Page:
By Abdelghaffar Abdelmalik Amoka
The presence of ETF and later TETFund became more visible after the suspension of the 2009 ASUU strike in October 2009, thanks to the ASUU strike. You enter the campus of some universities, especially the state government-owned universities and it appears as if TETFund is the only funder of the infrastructures in the universities. No wonder Professor Mahmood Yakubu’s NEEDS Assessment committee referred to them as “TETFund universities”.
The intervention from TETFund did not end on infrastructures and other physical projects but also on training. Quite a number of University academic staff obtained their PhD abroad, thanks to the TETFund Academic Staff Training and Development Intervention and ASUU. That ASUU’s achievement has increased the number of quality PhDs across the departments in our universities. About 6 colleagues in my department are beneficiaries of the TETFund PhD grant.
It did not stop at that. TETFund has also established research grants. The TETFund Institutional Based Research (IBR) grant for basic research and the TETFund National Research Fund for developmental research.
When TETFund announced the call for the 2016 National Research Fund (NRF) grant proposal submission, I got it forwarded to me by several people that knew I was passionately looking for research grants to set up my lab since my return from Europe to ABU in September 2015. I was excited with the call for proposals and I prepared my proposal and submitted it with others. It was well coordinated by the university, thanks to the efforts of Prof. Husseina Makun and the Directorate of Academic Planning and Monitoring of my university.
Not long after then, there was a change in the leadership of the agency and I never get to hear anything about that submission to date. My guess was that the usual Nigerian factor may have played a role and you possibly need to know somebody that knows another body that knows someone that can help facilitate it.
The call for the submission of a “concept note” for the 2019 NRF grant after your return did not excite me. I was informed by several people but I ignored it. I was like this is a repeat of what I called the “2016 call for grant proposal scam”. But few days to the expiration of the call, I decided to make a submission, after all the application doesn’t cost anything. It will only cost my time and effort. I was actually not expecting a response like it happened in 2016, but a few weeks later, you “shocked” me as I received an email requesting to submit the full proposal. I did, and a few weeks later I got an invitation to Abuja to defend the proposal. In January 2020, the grant award letter was issued.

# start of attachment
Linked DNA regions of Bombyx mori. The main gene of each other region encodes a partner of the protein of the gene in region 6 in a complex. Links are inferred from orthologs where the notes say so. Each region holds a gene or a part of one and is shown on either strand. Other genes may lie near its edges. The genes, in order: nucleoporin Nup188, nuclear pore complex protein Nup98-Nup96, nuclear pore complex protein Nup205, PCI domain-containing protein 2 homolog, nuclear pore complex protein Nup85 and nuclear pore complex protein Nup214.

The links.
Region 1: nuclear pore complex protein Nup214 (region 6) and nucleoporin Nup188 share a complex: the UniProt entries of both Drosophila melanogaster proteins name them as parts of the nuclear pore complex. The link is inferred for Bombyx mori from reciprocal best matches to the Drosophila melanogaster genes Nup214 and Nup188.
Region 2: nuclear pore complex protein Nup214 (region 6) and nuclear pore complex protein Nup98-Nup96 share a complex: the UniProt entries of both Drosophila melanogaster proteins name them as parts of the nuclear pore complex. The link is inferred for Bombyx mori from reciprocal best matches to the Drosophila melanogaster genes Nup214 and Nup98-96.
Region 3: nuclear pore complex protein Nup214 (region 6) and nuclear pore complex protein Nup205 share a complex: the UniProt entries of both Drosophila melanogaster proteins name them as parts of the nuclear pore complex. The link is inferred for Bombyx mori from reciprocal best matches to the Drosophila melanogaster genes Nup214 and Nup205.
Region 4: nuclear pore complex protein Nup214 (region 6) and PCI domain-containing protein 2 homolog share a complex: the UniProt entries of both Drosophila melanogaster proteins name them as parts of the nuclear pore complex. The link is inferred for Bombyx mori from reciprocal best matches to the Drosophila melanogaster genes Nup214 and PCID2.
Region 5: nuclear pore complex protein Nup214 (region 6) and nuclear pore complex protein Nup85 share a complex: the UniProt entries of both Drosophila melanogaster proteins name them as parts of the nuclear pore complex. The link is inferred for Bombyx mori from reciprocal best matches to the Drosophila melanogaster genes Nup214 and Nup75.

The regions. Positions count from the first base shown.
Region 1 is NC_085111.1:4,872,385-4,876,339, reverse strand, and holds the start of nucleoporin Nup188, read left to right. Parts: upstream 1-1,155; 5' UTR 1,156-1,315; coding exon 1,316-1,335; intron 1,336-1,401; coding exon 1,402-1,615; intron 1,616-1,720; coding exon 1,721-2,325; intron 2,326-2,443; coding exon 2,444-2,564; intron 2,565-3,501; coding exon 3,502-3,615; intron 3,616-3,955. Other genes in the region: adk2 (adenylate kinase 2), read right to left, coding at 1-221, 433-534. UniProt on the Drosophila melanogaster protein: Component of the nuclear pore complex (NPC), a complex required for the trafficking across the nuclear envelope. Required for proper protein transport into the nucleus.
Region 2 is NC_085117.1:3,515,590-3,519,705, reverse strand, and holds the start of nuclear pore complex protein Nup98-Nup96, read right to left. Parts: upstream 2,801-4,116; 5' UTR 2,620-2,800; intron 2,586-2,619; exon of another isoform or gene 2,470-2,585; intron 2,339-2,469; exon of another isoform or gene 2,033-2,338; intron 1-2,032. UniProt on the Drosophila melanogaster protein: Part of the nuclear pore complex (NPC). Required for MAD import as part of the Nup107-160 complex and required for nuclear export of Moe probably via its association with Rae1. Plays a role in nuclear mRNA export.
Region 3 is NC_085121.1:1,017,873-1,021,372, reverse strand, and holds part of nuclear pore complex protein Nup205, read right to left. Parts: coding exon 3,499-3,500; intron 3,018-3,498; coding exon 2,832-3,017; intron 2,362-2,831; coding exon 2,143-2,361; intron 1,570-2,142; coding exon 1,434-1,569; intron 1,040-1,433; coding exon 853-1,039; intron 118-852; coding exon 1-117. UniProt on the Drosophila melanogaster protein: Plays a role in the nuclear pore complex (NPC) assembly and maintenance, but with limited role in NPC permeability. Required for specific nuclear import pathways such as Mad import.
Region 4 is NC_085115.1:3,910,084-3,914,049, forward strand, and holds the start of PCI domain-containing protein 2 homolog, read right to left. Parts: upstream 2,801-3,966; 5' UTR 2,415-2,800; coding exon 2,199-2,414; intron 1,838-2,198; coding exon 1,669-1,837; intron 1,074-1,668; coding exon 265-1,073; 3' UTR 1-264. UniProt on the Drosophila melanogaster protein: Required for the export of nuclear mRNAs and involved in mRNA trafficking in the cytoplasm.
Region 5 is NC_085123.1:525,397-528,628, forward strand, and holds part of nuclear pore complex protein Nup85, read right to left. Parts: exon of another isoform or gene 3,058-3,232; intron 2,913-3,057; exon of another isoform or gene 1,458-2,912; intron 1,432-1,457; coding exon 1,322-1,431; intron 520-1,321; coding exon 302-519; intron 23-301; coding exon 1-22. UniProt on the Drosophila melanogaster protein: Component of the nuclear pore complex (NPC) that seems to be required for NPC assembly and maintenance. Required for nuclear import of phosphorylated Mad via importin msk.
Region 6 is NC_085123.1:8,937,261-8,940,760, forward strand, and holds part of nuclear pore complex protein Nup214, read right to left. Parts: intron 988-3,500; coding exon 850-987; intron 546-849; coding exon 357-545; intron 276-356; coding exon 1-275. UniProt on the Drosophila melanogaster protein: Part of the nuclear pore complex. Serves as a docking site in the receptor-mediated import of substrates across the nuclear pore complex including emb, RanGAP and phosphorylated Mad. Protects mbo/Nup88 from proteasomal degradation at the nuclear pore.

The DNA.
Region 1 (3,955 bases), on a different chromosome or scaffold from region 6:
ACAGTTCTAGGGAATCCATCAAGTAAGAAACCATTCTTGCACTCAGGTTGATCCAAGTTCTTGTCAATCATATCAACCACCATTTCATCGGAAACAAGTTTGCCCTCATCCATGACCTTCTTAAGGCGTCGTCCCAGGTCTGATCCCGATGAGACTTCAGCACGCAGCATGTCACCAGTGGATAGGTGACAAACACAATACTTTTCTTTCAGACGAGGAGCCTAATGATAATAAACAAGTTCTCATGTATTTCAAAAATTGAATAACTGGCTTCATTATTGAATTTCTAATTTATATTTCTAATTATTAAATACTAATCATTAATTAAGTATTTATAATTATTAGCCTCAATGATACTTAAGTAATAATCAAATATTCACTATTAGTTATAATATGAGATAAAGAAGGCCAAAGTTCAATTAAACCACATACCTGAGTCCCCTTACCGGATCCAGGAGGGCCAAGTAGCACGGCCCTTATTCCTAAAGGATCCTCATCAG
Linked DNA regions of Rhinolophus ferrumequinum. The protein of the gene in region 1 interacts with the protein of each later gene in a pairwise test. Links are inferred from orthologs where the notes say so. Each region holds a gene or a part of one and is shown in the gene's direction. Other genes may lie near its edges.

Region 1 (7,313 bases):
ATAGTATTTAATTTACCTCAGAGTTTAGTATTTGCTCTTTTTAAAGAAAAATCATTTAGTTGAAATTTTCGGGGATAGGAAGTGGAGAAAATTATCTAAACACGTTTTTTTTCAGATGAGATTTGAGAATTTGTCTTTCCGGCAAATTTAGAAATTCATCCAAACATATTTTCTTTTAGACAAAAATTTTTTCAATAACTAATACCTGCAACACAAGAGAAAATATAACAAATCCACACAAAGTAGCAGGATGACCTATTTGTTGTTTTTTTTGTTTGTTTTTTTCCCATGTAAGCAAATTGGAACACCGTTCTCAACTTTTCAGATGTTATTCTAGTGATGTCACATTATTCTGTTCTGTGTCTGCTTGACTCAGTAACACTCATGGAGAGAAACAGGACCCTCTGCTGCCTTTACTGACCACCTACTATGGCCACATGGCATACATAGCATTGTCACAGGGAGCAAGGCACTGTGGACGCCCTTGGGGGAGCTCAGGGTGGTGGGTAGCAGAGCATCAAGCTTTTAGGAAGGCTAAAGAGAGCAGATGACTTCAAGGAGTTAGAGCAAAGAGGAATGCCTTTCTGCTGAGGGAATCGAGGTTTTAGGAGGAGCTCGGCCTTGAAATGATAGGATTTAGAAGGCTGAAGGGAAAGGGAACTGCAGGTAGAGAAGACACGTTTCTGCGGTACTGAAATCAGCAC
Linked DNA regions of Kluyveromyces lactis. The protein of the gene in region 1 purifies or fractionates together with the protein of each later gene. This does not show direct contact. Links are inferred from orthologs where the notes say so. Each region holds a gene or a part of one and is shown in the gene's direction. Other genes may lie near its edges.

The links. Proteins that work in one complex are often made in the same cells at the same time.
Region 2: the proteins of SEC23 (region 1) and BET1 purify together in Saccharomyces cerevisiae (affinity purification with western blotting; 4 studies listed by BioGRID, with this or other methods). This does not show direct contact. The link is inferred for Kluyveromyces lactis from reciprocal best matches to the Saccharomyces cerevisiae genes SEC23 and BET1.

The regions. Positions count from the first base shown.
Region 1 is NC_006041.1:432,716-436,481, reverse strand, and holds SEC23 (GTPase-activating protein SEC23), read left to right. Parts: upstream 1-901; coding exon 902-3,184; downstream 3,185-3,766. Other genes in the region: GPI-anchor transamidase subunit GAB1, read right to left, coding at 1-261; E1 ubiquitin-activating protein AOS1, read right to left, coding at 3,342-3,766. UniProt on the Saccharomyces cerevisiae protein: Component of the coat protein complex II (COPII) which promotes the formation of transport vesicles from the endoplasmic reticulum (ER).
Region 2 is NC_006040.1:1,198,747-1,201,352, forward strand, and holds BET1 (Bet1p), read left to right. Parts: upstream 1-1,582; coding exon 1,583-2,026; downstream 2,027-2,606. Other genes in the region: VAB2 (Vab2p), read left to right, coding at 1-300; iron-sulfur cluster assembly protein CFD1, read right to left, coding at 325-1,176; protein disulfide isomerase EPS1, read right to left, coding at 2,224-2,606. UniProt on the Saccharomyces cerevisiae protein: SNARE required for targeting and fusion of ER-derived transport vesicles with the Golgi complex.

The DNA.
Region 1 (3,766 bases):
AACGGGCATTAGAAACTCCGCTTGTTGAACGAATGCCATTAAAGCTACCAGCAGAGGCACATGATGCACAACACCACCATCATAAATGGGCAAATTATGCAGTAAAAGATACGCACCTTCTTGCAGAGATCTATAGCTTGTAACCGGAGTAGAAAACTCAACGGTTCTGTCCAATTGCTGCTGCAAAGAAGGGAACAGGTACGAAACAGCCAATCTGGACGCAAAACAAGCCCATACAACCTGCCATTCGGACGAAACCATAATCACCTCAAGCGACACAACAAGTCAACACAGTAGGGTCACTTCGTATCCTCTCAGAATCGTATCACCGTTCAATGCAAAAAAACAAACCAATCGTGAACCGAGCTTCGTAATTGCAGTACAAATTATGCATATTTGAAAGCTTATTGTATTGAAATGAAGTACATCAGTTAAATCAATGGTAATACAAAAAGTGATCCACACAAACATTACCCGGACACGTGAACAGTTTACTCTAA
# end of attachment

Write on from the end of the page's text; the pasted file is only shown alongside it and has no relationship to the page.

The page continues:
That was the first very transparent exercise I have participated in in Nigeria in recent times. No personal contact. All correspondence was through email and you don’t have to wet anybody’s palm. Unbelievable! That exercise gave me a renewed hope that with responsible leadership, we can make every unit work as it should and the sum will make Nigeria work. Sir, you renewed my hope that Nigeria is going to work and we can regain the lost glory in academia.
TETFund is making a lot of impact in public universities even though some universities may not get the true value of the allocated funds due to several reasons including the possible manipulation of the procurement process. TETFund is also doing a lot to build research capacity in our universities and over the last 10 years, the number of quality PhDs has increased. But my worry is that these researchers may end up being more frustrated if they get back without the necessary research facilities and incentives to give back to the system.